Pfizer-Allergan Merger Scrapped

A move by the US federal government to close tax loopholes that encourage “tax inversions” likely spooked the companies out of the multibillion dollar deal.

Bob Grant
Bob Grant

Bob Grant is Editor in Chief of The Scientist, where he started in 2007 as a Staff Writer.

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Apr 7, 2016

WIKIMEDIA, REVISORWEBPharmaceutical giant Pfizer and Ireland-based Allergan are scuttling their $152 billion merger, both companies announced today (April 6). The news comes just a couple of days after the US Department of Treasury unveiled sweeping new tax rules designed to make it harder for American companies to shift their headquarters to foreign countries in order to avoid paying US corporate taxes—a  tactic known as “tax inversion.” Pfizer would have saved millions on its tax bill if it were to reincorporate in Ireland, as was expected after the merger.

“While we are disappointed that the Pfizer transaction will no longer move forward, Allergan is poised to deliver strong, sustainable growth built on a set of powerful attributes,” said Allergan CEO and President Brent Saunders in a statement.

“The decision was driven by the actions announced by the U.S. Department of Treasury on April 4, 2016,” Pfizer said in a...

The massive merger, which was originally announced last November, immediately attracted the attention of federal regulators. But few observers expected the federal government to enact laws that would obliterate the tax benefits of the deal. Yet that’s exactly what the Treasury Department set out to do, according to Saunders. “It really looked like they did a very fine job of constructing a rule here—a temporary rule—to stop this deal, and obviously it was successful,” he told CNBC’s Squawk on the Street today (April 6). “We built this deal around the law, the regulations, all the notices that were put out by the Treasury and it was a highly legal construct. We followed the rules that Congress had set for companies looking to move to foreign domicile.”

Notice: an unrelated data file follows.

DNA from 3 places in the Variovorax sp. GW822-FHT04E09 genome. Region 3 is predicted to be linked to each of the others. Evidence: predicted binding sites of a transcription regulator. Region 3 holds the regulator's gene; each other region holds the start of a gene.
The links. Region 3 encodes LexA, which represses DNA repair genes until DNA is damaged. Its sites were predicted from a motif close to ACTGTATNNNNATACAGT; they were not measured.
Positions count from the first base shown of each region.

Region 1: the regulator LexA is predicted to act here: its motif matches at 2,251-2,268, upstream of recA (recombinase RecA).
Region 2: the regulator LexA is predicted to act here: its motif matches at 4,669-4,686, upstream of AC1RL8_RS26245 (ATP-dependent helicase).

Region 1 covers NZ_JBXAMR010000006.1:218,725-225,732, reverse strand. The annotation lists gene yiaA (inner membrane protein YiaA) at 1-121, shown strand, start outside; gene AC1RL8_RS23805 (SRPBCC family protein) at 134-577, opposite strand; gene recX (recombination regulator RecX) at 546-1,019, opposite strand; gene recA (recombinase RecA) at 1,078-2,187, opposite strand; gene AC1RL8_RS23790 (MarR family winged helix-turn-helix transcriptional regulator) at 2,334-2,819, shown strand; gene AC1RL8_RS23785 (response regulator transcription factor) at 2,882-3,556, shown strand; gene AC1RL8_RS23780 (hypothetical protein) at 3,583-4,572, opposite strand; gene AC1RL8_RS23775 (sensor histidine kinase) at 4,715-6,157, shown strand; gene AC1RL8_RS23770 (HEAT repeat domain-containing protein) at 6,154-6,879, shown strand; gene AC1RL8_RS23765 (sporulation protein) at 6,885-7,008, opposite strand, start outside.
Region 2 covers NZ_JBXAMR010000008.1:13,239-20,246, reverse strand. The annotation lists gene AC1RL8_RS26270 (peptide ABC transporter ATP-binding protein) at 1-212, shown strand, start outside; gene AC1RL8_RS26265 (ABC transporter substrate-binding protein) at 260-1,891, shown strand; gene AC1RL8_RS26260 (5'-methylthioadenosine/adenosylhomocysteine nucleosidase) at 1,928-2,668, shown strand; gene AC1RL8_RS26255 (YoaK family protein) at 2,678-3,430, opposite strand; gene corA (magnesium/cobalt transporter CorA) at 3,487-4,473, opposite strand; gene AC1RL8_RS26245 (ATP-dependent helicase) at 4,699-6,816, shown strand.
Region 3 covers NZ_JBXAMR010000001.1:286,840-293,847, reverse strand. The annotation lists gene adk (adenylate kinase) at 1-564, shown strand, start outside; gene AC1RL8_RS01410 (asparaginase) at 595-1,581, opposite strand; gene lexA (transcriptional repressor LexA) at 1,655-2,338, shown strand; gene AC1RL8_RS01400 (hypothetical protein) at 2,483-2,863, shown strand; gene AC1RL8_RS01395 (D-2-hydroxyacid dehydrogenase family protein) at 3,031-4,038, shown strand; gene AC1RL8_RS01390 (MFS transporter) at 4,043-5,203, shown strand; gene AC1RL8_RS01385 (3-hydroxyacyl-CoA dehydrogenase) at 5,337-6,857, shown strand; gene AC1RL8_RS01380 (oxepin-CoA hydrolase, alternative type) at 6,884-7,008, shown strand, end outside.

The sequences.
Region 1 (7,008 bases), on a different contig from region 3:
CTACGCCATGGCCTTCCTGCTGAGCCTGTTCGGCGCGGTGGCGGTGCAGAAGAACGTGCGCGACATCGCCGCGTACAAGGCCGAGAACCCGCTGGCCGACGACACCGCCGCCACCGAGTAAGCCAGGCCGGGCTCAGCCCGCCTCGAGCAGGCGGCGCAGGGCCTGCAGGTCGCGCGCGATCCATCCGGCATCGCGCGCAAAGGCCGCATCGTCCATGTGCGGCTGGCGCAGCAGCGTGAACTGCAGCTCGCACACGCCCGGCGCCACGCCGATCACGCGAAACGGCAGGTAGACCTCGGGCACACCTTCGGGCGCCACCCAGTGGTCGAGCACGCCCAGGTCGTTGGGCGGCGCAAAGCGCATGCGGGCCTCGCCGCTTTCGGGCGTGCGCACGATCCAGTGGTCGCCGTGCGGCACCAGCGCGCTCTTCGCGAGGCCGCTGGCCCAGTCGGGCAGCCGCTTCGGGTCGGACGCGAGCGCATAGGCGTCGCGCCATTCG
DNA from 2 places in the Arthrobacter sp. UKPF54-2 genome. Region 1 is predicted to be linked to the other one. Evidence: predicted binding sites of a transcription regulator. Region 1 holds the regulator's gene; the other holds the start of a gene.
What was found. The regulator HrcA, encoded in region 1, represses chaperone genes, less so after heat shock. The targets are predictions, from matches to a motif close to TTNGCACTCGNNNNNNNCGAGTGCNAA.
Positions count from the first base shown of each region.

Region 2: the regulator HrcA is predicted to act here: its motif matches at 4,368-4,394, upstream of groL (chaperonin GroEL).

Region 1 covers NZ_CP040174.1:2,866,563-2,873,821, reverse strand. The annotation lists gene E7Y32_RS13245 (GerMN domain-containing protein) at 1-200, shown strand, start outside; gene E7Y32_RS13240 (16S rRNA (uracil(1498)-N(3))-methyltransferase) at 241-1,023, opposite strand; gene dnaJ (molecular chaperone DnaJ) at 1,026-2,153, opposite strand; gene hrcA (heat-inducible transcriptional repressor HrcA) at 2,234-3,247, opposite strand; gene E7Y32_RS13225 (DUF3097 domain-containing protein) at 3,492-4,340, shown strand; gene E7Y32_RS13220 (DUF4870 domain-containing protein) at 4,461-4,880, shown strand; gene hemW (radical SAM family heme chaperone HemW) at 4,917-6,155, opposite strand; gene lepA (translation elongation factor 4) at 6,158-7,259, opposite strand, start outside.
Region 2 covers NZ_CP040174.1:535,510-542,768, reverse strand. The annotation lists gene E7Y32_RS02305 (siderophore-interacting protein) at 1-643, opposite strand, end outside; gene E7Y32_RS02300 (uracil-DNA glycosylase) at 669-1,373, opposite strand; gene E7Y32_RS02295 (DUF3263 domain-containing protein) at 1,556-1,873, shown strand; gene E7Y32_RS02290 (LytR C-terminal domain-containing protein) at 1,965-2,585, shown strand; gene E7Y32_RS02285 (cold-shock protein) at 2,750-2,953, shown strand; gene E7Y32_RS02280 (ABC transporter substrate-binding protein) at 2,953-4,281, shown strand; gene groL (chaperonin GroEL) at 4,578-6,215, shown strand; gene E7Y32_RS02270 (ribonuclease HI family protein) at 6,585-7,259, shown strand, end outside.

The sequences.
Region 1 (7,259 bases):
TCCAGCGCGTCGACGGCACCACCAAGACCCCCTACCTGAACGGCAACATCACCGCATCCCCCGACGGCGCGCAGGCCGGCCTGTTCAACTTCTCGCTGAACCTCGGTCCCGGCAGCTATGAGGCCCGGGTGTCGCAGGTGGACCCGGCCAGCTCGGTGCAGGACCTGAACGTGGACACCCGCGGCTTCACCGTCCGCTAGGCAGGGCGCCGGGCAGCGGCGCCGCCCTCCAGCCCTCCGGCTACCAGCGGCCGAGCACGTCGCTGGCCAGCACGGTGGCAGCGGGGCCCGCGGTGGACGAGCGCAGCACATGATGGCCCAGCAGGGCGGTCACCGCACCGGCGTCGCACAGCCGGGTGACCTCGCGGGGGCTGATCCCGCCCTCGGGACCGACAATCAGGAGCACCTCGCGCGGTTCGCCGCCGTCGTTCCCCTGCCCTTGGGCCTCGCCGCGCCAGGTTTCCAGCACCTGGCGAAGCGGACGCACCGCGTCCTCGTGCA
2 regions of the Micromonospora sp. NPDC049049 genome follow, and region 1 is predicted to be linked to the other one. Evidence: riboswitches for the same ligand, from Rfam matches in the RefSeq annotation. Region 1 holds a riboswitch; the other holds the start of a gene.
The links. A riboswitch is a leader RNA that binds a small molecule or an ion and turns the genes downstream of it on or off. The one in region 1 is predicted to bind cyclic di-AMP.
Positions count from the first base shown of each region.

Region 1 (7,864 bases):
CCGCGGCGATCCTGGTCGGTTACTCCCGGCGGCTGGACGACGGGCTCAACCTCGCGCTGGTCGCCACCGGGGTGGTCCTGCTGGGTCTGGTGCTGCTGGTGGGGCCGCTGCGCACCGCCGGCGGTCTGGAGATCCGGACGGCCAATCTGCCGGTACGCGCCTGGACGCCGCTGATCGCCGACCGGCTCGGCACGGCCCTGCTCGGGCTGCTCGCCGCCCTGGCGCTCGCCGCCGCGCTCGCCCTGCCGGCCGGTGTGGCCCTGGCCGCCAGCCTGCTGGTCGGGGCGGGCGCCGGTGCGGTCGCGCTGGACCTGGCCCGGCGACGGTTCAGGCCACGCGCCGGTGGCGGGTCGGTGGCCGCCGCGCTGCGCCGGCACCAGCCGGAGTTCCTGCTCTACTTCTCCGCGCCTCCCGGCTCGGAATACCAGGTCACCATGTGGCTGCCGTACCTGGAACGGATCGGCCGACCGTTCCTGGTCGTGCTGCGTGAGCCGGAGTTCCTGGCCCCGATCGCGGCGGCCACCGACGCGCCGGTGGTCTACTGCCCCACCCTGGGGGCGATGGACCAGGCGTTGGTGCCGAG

Although the deal has been abandoned, Pfizer will still pay Allergan $150 million “for reimbursement of expenses associated with the transaction,” according to the statement. The New York Times cited merger advisory and consulting firm Freeman & Company’s estimate, saying that the firms’ bankers are now losing out on about $200 million in fees they would have collected on completion of the merger.

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Pfizer-Allergan Merger Scrapped

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